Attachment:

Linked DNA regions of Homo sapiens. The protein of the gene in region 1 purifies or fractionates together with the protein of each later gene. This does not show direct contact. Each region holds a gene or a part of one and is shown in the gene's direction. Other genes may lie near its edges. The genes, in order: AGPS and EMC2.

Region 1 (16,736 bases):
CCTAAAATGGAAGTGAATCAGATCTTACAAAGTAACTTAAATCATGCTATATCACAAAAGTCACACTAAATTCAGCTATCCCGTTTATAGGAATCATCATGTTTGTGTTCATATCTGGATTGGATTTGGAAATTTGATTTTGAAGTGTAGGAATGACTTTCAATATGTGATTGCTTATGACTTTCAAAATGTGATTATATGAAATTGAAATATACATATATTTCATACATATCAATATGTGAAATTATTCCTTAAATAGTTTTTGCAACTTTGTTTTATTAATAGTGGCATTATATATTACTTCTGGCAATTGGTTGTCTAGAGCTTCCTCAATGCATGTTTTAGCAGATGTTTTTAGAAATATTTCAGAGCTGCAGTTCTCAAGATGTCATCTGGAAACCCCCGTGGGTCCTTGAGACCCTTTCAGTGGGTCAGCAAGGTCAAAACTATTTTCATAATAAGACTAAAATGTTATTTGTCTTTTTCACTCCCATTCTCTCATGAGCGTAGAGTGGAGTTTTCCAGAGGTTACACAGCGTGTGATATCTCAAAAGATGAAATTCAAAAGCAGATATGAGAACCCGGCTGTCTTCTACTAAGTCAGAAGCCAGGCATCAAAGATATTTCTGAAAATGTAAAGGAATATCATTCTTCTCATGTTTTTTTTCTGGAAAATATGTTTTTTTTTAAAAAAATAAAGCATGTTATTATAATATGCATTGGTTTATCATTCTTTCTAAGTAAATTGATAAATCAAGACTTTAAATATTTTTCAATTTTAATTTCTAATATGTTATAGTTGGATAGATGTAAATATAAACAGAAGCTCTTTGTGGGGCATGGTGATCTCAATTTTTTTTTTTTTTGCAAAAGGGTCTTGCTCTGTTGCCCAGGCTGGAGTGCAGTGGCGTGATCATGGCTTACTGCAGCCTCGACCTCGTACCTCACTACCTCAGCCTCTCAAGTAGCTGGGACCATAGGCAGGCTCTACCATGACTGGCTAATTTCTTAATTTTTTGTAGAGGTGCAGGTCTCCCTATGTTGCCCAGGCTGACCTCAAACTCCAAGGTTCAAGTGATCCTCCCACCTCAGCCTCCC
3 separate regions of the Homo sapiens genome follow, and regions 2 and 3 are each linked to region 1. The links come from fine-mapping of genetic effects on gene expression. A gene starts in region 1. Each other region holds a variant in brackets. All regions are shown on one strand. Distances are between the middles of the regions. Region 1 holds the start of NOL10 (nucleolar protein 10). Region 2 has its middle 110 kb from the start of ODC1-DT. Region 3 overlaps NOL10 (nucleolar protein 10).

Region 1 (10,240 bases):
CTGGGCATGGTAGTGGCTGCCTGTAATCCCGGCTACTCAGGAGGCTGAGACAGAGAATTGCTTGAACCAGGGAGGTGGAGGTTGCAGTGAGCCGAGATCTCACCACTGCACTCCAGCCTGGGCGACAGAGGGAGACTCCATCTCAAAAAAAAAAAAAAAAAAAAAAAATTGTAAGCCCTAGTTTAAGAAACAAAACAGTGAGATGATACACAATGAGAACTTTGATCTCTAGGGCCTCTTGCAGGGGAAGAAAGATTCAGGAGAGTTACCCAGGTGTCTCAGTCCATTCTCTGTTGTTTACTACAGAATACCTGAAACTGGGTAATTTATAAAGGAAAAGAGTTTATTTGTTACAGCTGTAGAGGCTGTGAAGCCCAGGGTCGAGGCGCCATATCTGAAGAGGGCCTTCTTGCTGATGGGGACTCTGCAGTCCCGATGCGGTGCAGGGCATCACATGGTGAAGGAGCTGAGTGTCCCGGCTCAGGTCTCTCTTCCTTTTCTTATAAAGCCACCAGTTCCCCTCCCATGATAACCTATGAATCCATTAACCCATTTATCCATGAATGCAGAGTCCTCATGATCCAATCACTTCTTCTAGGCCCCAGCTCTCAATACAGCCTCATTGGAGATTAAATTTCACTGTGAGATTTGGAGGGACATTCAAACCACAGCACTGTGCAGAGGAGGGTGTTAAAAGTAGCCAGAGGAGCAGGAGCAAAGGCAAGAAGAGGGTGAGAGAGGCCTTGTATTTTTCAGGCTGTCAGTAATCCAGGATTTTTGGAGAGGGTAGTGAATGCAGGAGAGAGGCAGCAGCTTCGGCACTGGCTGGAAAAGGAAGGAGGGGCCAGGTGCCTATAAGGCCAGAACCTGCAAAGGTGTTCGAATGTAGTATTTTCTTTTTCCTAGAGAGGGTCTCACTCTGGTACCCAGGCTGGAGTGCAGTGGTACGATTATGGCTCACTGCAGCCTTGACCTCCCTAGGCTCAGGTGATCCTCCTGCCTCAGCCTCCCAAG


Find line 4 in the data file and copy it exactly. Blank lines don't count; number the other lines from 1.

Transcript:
3 separate regions of the Homo sapiens genome follow, and regions 2 and 3 are each linked to region 1. The links come from fine-mapping of genetic effects on gene expression. A gene starts in region 1. Each other region holds a variant in brackets. All regions are shown on one strand. Distances are between the middles of the regions. Region 1 holds the start of NOL10 (nucleolar protein 10). Region 2 has its middle 110 kb from the start of ODC1-DT. Region 3 overlaps NOL10 (nucleolar protein 10).